GUIDELINES AND MANUALS
Recommendations on Suicide Reporting & Online Information Dissemination for Media Professionals
In an effort to support and promote appropriate media coverage on suicide, the CSPR published the “Suicide and the Media: Recommendations on Suicide Reporting for Media Professionals” in 2004. Since then, the Centre has worked closely with the Hong Kong media to collect feedback on the use of this handbook; and this regular working relationship has evolved steadily in the past decade into a solid partnership with the shared mission to promote better societal well-being in Hong Kong. After a decade, the CSRP is releasing a revised and updated version of the handbook. This new version reflects not only the feedback collected through many conversations and focus-groups with media professionals on the 2004 version, but also their suggestions on how media could better support suicide prevention. Additionally, the CSRP has also systematically reviewed media guidelines from other countries on reporting news of suicides including those published online, and has added elements from the review in the handbook as appropriate. The CSRP is confident that this updated version will better meet the needs of media professionals when they encounter news or information involving suicides, and guide them in representing such content appropriately through both traditional and online media.
The Principles for Reporting on Suicide
Protect privacy and consider the risks borne by vulnerable individuals
Take the opportunity to educate the public about mental health and suicide prevention
Practice self-care in the community of media professionals
*Media professionals are encouraged to include contact information of social services when reporting on suicides and self-harm.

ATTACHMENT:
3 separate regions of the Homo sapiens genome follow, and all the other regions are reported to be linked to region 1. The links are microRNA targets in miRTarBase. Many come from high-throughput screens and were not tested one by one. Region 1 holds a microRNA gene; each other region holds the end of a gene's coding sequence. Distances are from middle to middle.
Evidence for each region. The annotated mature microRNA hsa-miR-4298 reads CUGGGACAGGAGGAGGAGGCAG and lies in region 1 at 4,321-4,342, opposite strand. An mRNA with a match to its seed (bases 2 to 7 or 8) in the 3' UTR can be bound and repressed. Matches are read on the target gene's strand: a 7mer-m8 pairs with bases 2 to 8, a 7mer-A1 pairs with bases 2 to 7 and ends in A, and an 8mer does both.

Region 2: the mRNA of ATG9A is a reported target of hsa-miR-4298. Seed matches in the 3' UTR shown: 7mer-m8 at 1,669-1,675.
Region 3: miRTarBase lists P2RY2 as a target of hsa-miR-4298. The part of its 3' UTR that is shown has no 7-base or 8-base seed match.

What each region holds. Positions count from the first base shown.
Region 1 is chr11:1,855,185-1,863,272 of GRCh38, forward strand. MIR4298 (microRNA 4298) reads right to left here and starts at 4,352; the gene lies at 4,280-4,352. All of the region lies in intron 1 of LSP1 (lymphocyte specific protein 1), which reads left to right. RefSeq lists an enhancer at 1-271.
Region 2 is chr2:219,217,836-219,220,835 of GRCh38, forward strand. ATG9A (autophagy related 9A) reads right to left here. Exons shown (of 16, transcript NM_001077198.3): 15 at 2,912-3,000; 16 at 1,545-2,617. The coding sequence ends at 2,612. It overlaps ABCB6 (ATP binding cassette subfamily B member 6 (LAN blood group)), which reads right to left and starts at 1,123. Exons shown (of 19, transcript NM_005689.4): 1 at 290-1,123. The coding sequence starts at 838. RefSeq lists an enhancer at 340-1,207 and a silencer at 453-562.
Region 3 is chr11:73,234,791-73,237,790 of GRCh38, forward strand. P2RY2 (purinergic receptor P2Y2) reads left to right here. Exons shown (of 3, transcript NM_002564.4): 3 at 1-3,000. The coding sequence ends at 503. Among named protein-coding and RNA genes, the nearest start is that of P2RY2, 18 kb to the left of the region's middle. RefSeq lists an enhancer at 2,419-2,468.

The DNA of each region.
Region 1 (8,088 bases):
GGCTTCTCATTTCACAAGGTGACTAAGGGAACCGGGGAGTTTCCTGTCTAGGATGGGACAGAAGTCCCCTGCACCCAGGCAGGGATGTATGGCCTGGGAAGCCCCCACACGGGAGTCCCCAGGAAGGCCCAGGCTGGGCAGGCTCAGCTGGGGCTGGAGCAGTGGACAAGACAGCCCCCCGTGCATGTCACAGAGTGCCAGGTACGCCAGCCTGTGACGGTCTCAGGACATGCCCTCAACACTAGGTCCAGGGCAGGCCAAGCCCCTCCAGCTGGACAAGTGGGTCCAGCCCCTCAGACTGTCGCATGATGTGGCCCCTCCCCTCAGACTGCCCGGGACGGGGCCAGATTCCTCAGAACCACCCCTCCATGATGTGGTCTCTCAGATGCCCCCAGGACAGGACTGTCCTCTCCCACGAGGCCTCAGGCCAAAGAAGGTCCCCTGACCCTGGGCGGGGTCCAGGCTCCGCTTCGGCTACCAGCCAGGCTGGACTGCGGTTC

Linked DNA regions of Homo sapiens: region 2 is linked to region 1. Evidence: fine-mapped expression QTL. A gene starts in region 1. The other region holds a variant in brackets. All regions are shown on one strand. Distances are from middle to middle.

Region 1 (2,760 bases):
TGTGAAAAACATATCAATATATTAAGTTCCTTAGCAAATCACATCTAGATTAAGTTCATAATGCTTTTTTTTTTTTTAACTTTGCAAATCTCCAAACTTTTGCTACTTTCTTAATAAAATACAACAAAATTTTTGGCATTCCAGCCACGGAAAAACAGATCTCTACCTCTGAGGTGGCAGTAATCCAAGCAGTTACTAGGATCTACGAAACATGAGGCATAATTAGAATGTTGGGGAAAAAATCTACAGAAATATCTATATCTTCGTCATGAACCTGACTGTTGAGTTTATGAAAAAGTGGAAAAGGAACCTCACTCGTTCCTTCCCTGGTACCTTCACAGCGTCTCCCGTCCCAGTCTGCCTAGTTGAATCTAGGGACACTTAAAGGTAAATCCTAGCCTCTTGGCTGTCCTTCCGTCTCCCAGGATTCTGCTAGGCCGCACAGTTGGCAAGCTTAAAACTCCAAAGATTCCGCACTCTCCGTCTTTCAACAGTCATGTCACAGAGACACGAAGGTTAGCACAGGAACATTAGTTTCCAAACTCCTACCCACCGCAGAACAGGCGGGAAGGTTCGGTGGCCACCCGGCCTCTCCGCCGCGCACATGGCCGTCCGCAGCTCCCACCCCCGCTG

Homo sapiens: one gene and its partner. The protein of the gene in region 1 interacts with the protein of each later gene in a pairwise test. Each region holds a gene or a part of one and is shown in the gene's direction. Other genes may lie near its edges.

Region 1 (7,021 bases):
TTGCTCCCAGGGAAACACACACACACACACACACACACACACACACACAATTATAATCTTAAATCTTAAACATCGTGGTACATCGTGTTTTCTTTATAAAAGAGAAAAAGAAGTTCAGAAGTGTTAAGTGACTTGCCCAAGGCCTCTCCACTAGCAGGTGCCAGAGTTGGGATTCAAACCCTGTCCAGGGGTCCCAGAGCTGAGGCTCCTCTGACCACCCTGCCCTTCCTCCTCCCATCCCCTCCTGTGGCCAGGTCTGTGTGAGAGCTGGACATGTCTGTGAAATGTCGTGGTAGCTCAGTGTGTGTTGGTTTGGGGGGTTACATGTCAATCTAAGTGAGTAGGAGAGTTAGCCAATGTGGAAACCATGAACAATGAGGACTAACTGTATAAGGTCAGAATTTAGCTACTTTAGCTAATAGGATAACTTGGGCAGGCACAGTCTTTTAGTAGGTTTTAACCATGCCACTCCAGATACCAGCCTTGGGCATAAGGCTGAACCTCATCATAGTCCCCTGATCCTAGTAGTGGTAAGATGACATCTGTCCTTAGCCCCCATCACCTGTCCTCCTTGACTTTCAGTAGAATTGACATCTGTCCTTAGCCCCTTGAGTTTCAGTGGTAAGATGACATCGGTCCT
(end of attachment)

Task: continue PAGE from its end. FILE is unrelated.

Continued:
Chongqing man saved by quick-acting police after posting suicide note online
|Suggestions:||Avoid publishing disturbing photos like the one above.It would be better not to mention the person’s Weibo account so that this person’s online identity would not be labelled as suicidal.|
The tragedy of suicide: good journalism can help
|Merits:||This media published an article written by an expert in suicide prevention, which can raise the public’s awareness of media’s role in suicide prevention.The website allows readers to share the article on social media.|
|Suggestions:||Avoid publishing photos of suicide location.|
Two Jiangsu teens commit suicide over unfinished homework
|Merits:||The article tried to raise the public’s attention to a common social problem.|
|Suggestions:||Suicide is often caused by complicated factors. When reporting on suicides, one should avoid over-simplifying the causes of suicide. In this case, the media should avoid fully attributing suicides to heavy homework.The media can report more about how to cope with school stress and how to form effective communications between teachers/parents and children.|
Retirees are susceptible to negative emotions. Professionals in sectors of health care and social work suggest more attention be directed to this population.
|Merits:||Suicide rates among the elderly remain high in Hong Kong in recent years. This news article focused on the ways of facilitating prevention of suicides among the elderly and raised awareness on emerging social issues in this population.The coverage included interviews with professionals in the field of suicide prevention, through which warning signs of suicides and the need to pay attention to the elderly were discussed.The coverage also discussed about the distress that may be caused by hardships experienced in families with children and encouraged those in need to seek help.|
|Suggestions:||The repetition on suicide location is undue. The image of the location of completed suicide should not have been included. The reference of location has no merits in promoting public interest, but instead can cause unnecessary disruption in the neighbourhood.|
Grade-11 student died by suicide. Father blames himself: ‘I can never care for him again.
|Merits:||The news article talked about warning signs of suicide and encouraged readers to show care to people around them.|